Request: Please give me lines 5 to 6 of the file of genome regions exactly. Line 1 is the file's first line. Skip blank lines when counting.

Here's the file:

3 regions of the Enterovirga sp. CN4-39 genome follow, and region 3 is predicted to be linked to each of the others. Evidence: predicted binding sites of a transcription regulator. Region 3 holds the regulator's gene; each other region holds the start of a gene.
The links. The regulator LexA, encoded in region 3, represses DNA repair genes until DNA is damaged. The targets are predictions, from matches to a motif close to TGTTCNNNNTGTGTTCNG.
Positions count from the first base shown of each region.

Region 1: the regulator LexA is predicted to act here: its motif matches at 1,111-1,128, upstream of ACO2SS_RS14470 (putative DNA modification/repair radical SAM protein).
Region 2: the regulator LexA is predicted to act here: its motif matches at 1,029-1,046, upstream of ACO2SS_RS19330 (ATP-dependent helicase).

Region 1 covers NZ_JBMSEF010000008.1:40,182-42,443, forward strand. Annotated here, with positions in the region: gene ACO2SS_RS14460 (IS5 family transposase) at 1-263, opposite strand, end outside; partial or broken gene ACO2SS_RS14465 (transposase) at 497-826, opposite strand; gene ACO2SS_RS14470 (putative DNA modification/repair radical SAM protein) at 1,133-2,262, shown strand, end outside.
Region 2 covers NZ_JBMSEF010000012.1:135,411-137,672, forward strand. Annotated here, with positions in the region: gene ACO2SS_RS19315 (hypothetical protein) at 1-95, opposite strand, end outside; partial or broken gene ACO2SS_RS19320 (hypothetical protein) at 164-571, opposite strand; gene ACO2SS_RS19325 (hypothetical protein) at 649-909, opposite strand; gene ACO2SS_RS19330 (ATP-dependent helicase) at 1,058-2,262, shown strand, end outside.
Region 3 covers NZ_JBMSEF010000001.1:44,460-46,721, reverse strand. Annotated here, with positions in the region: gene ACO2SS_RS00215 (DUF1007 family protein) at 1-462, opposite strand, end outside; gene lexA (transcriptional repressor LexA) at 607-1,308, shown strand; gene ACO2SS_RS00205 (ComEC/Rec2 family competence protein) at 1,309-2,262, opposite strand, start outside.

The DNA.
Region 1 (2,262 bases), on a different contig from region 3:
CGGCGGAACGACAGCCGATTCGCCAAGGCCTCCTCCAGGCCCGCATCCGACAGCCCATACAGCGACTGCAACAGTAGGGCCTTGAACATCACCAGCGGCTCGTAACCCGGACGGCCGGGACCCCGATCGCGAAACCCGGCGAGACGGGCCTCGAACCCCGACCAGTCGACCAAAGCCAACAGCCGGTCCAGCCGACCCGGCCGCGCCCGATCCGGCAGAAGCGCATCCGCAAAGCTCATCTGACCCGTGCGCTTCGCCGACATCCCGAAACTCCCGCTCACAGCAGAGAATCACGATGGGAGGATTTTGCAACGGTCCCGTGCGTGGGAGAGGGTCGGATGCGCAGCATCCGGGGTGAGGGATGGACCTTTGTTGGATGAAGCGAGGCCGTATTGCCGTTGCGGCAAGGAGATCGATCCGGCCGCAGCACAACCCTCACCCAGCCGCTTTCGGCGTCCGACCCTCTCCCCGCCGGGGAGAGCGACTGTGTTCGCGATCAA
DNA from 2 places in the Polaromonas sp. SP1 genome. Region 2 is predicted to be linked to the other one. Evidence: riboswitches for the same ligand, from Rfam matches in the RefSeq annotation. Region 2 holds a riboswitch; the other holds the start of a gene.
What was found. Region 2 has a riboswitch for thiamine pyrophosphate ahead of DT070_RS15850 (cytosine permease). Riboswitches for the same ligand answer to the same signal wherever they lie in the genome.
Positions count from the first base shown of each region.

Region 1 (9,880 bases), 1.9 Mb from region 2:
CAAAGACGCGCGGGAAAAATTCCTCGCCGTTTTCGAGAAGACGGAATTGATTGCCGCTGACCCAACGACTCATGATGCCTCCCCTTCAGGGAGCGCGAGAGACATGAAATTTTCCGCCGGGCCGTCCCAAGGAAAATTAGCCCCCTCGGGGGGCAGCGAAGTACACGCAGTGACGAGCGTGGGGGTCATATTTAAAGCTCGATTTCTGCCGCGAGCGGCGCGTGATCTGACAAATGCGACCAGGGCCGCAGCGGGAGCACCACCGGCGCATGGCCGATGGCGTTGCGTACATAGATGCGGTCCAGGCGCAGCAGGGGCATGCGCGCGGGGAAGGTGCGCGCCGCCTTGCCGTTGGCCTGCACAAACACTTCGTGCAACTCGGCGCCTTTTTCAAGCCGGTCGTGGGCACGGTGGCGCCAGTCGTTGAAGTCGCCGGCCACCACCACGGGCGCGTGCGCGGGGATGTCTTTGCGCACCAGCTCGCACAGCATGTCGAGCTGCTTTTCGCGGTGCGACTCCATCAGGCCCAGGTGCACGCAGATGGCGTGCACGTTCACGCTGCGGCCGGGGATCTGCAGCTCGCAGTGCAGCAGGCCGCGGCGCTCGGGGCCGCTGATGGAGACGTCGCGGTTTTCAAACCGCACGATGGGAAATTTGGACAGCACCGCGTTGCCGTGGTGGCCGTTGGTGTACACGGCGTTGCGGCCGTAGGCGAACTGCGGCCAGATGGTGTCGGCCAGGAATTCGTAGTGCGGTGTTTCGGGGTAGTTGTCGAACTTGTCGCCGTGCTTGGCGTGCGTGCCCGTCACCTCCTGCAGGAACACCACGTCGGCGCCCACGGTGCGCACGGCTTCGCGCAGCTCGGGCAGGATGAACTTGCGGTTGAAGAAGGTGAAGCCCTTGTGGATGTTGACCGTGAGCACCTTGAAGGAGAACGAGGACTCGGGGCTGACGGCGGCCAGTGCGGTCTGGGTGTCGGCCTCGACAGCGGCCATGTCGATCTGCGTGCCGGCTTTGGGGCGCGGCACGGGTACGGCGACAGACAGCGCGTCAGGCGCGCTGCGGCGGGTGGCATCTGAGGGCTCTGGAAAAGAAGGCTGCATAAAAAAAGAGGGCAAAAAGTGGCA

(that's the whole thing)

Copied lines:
Region 2: the regulator LexA is predicted to act here: its motif matches at 1,029-1,046, upstream of ACO2SS_RS19330 (ATP-dependent helicase).

Region 1 covers NZ_JBMSEF010000008.1:40,182-42,443, forward strand. Annotated here, with positions in the region: gene ACO2SS_RS14460 (IS5 family transposase) at 1-263, opposite strand, end outside; partial or broken gene ACO2SS_RS14465 (transposase) at 497-826, opposite strand; gene ACO2SS_RS14470 (putative DNA modification/repair radical SAM protein) at 1,133-2,262, shown strand, end outside.